Many worried in Winamac over economic future

By: Ryan Famuliner Email
By: Ryan Famuliner Email

The economic struggles right now are not just big city problems; small towns are feeling the crunch too.

Many in the town of Winamac are concerned for the future, as some of their major employers are adapting to the economy.

We'd received a few emails over the last few days from Winamac residents saying their town was in dire straights. All 3 major employers are on work breaks for the holidays; and some workers are wondering if they'll even return after the first of the year.

While community development is cautiously optimistic, many are worried about the future.

“It’s a shame that we are having problems in some of our larger factories. Seeing how people are affected by it, it's sad, said Alex Haschel, Director of the Pulaski County Chamber of Commerce.

Haschel also runs a business in downtown Winamac with her family, and says she’s noticed some people tightening their budgets.

“Its very frightening, since we've already experienced it once, to think it might happen again,” Haschel said.

She's talking about a factory pulling up and leaving. According to archived newspaper reports, back in 1999, Eaton, Inc. of Winamac, that employed almost 400 people, did just that. The company shut down its car part manufacturing plant, and moved it to Mexico.

“To think of what families might decide that they have to leave to find jobs for both spouses,” Haschel said, about the prospect that another plant may close.

Currently, in the town of about 2,500 people, around 1,000 work at one of 3 companies: Braun Corporation, Plymouth Tube, and Galbreath Incorporated.

All 3 are currently on a holiday break.

“It's not unusual, but its happening during a time of uncertainty. So I think folks are seeing this as hey is this a bad sign. Well, it’s the usual thing, but lets hope it does pick up as it traditionally has at the beginning of next year,” said Dan Dolezal, with the Pulaski County Community Development Commission.

Dolezal says Galbreath appears to having the most issues lately, with consistent staff cuts over the years, and layoffs in the last few weeks.

“From a high of I think over 270 employees at one time there, down to just over 150; and that’s the economy,” Dolezal said.

But at the same time, Dolezal says it doesn't seem to be history repeating just yet.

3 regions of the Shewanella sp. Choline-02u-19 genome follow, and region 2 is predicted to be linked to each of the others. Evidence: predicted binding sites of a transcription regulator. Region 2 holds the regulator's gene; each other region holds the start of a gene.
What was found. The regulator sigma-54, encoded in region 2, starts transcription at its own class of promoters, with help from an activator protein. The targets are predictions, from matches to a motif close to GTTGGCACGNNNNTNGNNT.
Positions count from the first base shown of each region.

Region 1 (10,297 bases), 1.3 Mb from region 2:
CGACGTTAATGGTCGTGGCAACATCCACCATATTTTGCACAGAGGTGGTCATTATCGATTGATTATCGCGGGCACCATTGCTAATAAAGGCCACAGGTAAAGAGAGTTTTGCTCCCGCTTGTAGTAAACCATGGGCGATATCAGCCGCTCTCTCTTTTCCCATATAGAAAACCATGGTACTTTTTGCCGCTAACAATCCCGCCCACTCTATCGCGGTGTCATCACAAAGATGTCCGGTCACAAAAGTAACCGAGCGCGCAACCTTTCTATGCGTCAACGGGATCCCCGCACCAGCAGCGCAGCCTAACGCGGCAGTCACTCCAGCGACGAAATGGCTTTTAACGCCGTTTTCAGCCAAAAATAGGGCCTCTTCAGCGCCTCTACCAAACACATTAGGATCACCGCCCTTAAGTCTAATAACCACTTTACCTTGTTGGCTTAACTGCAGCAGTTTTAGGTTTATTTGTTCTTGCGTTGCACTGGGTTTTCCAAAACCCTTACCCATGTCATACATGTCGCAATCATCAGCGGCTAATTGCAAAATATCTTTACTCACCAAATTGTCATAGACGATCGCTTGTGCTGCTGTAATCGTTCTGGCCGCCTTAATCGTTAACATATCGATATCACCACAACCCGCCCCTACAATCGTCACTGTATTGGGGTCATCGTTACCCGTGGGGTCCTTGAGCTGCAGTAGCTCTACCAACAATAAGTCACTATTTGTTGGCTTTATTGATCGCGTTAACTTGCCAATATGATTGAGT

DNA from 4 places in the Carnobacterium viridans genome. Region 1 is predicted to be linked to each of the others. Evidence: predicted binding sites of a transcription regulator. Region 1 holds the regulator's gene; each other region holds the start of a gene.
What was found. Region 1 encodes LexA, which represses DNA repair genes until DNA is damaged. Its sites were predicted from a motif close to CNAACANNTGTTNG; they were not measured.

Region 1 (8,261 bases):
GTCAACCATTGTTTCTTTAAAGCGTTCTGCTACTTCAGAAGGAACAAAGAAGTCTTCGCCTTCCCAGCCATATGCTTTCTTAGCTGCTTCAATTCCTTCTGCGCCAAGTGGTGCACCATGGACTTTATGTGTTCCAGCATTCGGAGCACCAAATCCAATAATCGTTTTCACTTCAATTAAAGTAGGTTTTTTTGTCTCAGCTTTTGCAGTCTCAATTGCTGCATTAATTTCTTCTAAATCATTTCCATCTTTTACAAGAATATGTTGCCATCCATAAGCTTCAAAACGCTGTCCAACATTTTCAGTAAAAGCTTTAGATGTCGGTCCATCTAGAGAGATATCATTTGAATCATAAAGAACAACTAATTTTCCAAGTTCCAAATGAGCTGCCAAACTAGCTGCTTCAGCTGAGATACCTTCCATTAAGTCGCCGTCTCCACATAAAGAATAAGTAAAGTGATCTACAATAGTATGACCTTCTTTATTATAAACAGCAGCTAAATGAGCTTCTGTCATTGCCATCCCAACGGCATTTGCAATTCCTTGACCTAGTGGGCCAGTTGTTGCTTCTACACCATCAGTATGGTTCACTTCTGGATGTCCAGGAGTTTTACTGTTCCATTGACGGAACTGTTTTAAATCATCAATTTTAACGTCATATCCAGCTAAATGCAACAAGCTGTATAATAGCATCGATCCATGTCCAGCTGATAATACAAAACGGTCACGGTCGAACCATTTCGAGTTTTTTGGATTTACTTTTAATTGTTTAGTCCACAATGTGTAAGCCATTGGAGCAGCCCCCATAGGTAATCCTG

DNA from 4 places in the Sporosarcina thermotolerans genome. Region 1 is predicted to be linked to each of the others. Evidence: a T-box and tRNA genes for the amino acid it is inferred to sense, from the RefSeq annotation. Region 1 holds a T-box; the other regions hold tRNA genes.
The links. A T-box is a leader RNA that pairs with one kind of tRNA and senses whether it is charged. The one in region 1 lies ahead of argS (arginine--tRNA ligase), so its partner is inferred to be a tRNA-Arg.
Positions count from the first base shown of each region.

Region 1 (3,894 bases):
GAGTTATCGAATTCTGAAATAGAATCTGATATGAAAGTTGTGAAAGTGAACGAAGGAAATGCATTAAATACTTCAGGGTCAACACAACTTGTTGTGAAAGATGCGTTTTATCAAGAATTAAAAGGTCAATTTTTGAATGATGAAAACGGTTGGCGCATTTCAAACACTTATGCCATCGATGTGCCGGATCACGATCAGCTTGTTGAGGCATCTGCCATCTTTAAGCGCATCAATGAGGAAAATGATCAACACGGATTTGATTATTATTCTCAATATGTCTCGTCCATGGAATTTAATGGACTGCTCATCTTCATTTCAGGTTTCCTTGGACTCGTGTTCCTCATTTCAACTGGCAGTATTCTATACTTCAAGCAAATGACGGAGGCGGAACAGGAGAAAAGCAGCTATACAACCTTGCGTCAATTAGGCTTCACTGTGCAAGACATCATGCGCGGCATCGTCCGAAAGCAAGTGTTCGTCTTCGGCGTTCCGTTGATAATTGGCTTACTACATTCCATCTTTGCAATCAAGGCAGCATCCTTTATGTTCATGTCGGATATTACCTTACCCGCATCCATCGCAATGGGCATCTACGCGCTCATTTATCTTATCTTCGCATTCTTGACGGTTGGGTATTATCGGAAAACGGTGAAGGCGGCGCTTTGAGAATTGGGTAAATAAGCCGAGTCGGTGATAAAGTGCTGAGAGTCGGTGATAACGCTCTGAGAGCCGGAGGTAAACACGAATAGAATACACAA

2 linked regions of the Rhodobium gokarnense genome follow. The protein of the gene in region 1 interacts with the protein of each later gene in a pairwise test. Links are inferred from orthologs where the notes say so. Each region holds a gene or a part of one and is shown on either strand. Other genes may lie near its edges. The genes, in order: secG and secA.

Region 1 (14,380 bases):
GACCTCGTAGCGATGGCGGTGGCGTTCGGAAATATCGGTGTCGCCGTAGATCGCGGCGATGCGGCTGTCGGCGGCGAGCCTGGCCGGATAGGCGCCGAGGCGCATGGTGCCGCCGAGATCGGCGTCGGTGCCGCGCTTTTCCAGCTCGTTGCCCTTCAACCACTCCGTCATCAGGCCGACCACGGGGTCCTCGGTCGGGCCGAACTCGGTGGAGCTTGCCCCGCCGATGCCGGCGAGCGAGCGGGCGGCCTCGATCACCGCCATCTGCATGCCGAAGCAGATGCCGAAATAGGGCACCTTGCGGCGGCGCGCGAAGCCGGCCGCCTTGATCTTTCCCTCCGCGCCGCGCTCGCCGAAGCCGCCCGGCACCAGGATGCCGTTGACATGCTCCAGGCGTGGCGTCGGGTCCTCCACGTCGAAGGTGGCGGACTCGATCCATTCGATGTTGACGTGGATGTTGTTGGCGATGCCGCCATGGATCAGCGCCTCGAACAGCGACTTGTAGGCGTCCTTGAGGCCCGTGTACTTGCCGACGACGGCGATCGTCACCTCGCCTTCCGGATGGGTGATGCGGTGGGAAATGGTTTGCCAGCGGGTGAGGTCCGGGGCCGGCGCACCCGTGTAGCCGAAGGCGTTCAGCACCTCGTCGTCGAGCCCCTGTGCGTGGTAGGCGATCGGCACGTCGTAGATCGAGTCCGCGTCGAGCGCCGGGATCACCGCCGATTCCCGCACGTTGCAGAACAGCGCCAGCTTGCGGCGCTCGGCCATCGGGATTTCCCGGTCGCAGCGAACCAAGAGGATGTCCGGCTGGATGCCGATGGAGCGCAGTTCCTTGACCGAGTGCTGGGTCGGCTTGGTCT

“They have assured us that tithe Indiana facility is not on the list for closing or anything like that,” Dolezal said.

Dolezal also says some of the problems may have been exaggerated as rumors about the companies have spread around town. For instance, he says none of the companies have said they have plans to move from Winamac, yet some in the community have been saying that’s the case.

He says the community would be better served not to spread rumors. At the same time, he recognizes the fact that times are tumultuous.

“My crystal ball is very, very hazy right now,” Dolezal said.

Some WNDU talked to Friday who have been affected by cut-backs and layoffs at some of the factories say they're cutting back across the board. Some are even skipping Christmas this year!

However, none of them wanted to be interviewed for this story, since some are still employed at the companies despite hour cutbacks, and others would like to try to get their jobs back.

The plant closings for the holidays are common, although Dolezal says Galbreath doesn't usually take as long of a break. Meanwhile, the chamber says Braun may also consider extending their break as their sales have been slowing down.

To see the distribution of jobs in Pulaski County, follow the link to the Community Development Commission’s website below.


Comments are posted from viewers like you and do not always reflect the views of this station.
powered by Disqus
WNDU - Channel 16 54516 State Road 933 South Bend, IN 46637 Front Desk: 574-284-3000 Newsroom: 574-284-3016 Email: newscenter16@wndu.com
Copyright © 2002-2014 - Designed by Gray Digital Media - Powered by Clickability 36467659 - wndu.com/a?a=36467659
Gray Television, Inc.